How to Take Group Shots With Nobody Blinking

by garth on October 16, 2006

The easiest way to get a group photo in which nobody is blinking is to take a lot of shots; but how many?

According to Nic Svenson and Piers Barnes of the CSIRO in their 2006 Ig Nobel Prize for Mathematics winning research, summarised in Blink-Free Photos, Guaranteed, Velocity, June 2006, the answer is:

For groups of less than 20: divide the number of people by three if there’s good light, and two if the light’s bad.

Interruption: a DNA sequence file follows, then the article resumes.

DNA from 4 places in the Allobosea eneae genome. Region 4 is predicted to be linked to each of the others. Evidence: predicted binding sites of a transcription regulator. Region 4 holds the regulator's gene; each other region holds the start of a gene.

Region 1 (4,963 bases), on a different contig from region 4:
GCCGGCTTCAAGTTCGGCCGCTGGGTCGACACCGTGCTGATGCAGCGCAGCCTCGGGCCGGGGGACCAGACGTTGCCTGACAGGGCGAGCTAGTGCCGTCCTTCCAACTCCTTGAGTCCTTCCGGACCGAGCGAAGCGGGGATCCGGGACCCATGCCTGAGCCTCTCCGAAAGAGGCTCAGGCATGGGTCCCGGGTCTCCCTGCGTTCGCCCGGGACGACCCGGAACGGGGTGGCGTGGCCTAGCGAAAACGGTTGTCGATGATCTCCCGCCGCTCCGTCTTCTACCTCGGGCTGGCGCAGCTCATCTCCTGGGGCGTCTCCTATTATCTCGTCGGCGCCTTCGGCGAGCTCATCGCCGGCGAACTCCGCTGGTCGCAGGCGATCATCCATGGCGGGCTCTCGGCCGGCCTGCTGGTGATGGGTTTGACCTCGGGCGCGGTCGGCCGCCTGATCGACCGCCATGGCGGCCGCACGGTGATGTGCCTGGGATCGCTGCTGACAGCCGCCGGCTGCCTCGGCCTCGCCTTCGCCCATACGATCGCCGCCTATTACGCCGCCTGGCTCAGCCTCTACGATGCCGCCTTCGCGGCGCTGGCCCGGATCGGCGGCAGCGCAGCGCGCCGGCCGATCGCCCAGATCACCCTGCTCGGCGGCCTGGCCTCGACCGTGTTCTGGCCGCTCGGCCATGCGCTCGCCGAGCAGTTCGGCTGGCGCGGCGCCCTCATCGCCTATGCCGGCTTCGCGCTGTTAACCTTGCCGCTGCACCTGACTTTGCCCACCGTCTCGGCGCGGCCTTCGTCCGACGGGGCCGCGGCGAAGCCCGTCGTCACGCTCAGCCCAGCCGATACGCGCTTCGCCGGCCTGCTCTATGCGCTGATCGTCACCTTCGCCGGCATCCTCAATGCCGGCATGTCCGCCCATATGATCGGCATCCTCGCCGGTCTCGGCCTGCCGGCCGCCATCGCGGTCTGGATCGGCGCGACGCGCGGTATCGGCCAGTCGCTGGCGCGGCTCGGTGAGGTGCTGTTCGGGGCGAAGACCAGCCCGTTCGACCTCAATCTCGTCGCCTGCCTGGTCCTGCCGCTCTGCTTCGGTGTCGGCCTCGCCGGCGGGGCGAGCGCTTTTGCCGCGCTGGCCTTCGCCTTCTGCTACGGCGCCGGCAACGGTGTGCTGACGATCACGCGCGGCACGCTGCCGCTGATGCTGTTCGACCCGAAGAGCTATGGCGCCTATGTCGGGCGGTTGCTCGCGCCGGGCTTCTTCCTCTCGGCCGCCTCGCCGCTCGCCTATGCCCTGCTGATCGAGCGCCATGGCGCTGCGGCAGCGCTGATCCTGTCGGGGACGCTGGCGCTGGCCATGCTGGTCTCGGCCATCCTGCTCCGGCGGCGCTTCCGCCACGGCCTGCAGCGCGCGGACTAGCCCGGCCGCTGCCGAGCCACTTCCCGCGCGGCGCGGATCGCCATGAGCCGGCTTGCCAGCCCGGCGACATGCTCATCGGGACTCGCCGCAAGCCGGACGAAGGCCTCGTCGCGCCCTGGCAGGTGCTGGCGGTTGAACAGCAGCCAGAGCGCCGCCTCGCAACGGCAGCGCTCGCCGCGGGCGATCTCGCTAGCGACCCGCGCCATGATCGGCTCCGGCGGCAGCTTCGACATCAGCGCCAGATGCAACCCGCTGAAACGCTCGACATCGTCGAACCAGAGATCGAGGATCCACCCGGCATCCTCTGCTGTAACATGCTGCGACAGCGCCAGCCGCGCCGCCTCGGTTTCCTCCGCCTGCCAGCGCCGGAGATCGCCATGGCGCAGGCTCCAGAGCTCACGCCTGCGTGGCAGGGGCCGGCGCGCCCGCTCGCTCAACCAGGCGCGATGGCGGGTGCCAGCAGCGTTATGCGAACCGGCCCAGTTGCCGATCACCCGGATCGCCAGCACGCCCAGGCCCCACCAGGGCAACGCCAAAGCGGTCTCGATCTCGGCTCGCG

Once there’s around fifty people, even in good light, you can kiss your hopes of an unspoilt photo goodbye.

It’s not quite that bad for large groups: you could always cheat with PhotoShop or Group Shot. For smaller groups, however, dividing by three or two is pretty easy — and with 16GB cards available and 4GB cards cheap you can easily afford to shoot five at a time. That’s good for ten to fifteen people, depending on the lighting, and probably about as much as your camera can do in one burst without slowing down.

For those of you with science or geek backgrounds, I thoroughly recommend having a listen to the Oct 14 Science Show. The recordings of the Ig Nobel prize ceremony are a hoot.